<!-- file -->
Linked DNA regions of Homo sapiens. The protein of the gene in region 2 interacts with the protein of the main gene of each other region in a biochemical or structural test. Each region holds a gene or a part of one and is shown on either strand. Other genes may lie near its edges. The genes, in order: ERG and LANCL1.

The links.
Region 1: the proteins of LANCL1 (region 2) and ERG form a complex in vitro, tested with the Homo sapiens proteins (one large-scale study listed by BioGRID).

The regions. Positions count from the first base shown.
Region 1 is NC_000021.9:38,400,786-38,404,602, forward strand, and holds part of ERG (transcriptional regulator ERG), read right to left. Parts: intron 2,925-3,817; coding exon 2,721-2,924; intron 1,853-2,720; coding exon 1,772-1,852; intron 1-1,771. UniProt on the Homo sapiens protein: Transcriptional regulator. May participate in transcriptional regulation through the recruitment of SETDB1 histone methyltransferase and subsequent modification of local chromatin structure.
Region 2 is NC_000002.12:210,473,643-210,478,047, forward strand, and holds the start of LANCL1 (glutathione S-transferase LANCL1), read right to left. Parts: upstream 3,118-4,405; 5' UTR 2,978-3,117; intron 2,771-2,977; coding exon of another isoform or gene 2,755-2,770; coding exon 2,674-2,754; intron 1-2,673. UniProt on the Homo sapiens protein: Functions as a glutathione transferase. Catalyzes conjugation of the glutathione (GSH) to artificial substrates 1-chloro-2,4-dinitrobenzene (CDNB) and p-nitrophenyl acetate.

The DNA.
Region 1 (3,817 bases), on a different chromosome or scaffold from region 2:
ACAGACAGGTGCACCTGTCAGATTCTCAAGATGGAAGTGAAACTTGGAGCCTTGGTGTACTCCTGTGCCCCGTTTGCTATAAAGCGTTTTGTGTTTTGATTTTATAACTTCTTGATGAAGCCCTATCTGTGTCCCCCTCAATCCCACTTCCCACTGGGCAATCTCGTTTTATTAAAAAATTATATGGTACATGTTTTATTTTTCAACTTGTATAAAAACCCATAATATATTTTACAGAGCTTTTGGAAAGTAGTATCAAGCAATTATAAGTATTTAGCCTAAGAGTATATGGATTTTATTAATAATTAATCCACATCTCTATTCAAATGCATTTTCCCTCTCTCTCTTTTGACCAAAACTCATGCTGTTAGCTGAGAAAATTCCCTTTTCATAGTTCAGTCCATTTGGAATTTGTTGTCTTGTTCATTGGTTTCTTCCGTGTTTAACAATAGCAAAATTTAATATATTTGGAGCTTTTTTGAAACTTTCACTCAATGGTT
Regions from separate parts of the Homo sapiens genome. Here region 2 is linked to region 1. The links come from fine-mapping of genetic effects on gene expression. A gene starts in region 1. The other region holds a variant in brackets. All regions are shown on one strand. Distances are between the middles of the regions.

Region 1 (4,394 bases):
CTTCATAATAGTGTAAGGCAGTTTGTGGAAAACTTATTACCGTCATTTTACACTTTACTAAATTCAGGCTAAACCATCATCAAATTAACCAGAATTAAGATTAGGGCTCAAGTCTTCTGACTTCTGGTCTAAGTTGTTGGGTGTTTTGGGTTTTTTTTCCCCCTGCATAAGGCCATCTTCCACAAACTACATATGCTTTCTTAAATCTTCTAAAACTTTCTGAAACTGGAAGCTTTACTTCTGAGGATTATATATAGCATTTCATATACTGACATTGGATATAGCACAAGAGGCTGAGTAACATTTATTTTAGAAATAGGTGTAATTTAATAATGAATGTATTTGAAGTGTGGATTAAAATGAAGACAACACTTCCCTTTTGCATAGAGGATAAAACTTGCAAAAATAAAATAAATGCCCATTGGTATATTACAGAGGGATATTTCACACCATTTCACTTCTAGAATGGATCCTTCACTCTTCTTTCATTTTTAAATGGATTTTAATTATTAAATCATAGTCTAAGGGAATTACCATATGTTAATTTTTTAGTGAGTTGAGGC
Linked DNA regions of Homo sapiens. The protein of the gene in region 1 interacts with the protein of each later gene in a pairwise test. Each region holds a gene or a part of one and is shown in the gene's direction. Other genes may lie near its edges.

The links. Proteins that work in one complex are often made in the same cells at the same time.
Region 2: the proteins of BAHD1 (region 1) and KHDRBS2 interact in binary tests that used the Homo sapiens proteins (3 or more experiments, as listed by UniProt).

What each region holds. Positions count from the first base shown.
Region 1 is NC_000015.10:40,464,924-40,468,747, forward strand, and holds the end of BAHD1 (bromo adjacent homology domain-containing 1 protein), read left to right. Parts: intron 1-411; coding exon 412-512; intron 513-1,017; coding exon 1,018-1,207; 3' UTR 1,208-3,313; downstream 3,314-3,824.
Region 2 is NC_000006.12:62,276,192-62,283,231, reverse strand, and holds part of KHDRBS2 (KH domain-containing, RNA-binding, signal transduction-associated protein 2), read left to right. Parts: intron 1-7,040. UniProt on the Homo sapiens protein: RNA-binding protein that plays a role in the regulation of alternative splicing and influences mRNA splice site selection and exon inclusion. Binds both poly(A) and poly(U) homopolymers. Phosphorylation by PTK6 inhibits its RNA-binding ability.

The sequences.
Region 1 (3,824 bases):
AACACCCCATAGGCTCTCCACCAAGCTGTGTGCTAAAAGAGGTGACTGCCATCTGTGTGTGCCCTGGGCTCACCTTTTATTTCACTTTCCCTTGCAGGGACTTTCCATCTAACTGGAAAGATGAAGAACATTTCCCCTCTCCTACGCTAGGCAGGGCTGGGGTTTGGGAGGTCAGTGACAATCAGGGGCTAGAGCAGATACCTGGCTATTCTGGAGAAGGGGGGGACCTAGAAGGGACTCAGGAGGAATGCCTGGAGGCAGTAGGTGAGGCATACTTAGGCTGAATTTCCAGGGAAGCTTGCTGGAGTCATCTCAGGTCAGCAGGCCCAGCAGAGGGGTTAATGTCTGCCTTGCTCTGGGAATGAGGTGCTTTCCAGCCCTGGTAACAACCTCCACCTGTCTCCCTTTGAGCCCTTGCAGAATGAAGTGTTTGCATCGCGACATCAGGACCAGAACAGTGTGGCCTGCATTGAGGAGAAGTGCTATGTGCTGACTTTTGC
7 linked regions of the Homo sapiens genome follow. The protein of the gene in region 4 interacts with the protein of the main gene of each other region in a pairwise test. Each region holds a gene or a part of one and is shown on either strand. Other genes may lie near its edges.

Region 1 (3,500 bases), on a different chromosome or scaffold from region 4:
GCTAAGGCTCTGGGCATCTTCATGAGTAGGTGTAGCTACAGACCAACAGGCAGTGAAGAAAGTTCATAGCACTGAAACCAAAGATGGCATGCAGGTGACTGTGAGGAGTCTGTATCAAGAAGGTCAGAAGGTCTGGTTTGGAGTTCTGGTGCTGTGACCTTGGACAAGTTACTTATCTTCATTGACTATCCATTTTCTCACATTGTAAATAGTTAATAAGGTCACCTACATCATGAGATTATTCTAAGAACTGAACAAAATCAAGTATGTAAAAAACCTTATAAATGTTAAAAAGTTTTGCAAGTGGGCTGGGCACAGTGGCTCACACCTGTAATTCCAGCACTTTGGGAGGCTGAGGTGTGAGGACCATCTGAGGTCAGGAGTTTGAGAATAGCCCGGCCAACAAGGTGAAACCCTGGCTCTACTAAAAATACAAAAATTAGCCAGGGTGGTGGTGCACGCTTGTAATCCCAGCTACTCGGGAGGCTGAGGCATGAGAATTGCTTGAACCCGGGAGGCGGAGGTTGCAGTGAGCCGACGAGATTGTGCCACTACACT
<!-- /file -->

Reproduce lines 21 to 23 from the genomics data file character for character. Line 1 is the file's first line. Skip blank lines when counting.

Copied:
AACACCCCATAGGCTCTCCACCAAGCTGTGTGCTAAAAGAGGTGACTGCCATCTGTGTGTGCCCTGGGCTCACCTTTTATTTCACTTTCCCTTGCAGGGACTTTCCATCTAACTGGAAAGATGAAGAACATTTCCCCTCTCCTACGCTAGGCAGGGCTGGGGTTTGGGAGGTCAGTGACAATCAGGGGCTAGAGCAGATACCTGGCTATTCTGGAGAAGGGGGGGACCTAGAAGGGACTCAGGAGGAATGCCTGGAGGCAGTAGGTGAGGCATACTTAGGCTGAATTTCCAGGGAAGCTTGCTGGAGTCATCTCAGGTCAGCAGGCCCAGCAGAGGGGTTAATGTCTGCCTTGCTCTGGGAATGAGGTGCTTTCCAGCCCTGGTAACAACCTCCACCTGTCTCCCTTTGAGCCCTTGCAGAATGAAGTGTTTGCATCGCGACATCAGGACCAGAACAGTGTGGCCTGCATTGAGGAGAAGTGCTATGTGCTGACTTTTGC
7 linked regions of the Homo sapiens genome follow. The protein of the gene in region 4 interacts with the protein of the main gene of each other region in a pairwise test. Each region holds a gene or a part of one and is shown on either strand. Other genes may lie near its edges.

Region 1 (3,500 bases), on a different chromosome or scaffold from region 4: